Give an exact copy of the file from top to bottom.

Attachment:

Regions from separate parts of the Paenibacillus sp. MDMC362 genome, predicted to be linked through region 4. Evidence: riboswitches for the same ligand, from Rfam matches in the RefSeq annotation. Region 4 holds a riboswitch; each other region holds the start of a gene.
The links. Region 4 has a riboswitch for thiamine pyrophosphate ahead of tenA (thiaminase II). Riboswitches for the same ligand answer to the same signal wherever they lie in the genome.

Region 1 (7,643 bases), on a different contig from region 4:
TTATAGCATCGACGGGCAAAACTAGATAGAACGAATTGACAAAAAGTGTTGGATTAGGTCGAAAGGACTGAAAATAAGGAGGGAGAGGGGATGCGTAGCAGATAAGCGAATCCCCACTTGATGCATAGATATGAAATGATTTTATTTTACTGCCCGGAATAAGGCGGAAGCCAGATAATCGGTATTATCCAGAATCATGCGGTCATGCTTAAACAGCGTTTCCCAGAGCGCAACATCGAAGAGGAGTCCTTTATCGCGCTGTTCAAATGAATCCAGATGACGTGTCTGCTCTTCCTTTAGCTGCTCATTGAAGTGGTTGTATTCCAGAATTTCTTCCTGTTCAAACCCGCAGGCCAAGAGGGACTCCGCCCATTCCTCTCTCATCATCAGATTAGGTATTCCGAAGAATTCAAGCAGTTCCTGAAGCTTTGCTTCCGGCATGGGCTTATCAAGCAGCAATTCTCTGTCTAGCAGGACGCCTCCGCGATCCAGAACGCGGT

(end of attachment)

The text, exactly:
Regions from separate parts of the Paenibacillus sp. MDMC362 genome, predicted to be linked through region 4. Evidence: riboswitches for the same ligand, from Rfam matches in the RefSeq annotation. Region 4 holds a riboswitch; each other region holds the start of a gene.
The links. Region 4 has a riboswitch for thiamine pyrophosphate ahead of tenA (thiaminase II). Riboswitches for the same ligand answer to the same signal wherever they lie in the genome.

Region 1 (7,643 bases), on a different contig from region 4:
TTATAGCATCGACGGGCAAAACTAGATAGAACGAATTGACAAAAAGTGTTGGATTAGGTCGAAAGGACTGAAAATAAGGAGGGAGAGGGGATGCGTAGCAGATAAGCGAATCCCCACTTGATGCATAGATATGAAATGATTTTATTTTACTGCCCGGAATAAGGCGGAAGCCAGATAATCGGTATTATCCAGAATCATGCGGTCATGCTTAAACAGCGTTTCCCAGAGCGCAACATCGAAGAGGAGTCCTTTATCGCGCTGTTCAAATGAATCCAGATGACGTGTCTGCTCTTCCTTTAGCTGCTCATTGAAGTGGTTGTATTCCAGAATTTCTTCCTGTTCAAACCCGCAGGCCAAGAGGGACTCCGCCCATTCCTCTCTCATCATCAGATTAGGTATTCCGAAGAATTCAAGCAGTTCCTGAAGCTTTGCTTCCGGCATGGGCTTATCAAGCAGCAATTCTCTGTCTAGCAGGACGCCTCCGCGATCCAGAACGCGGT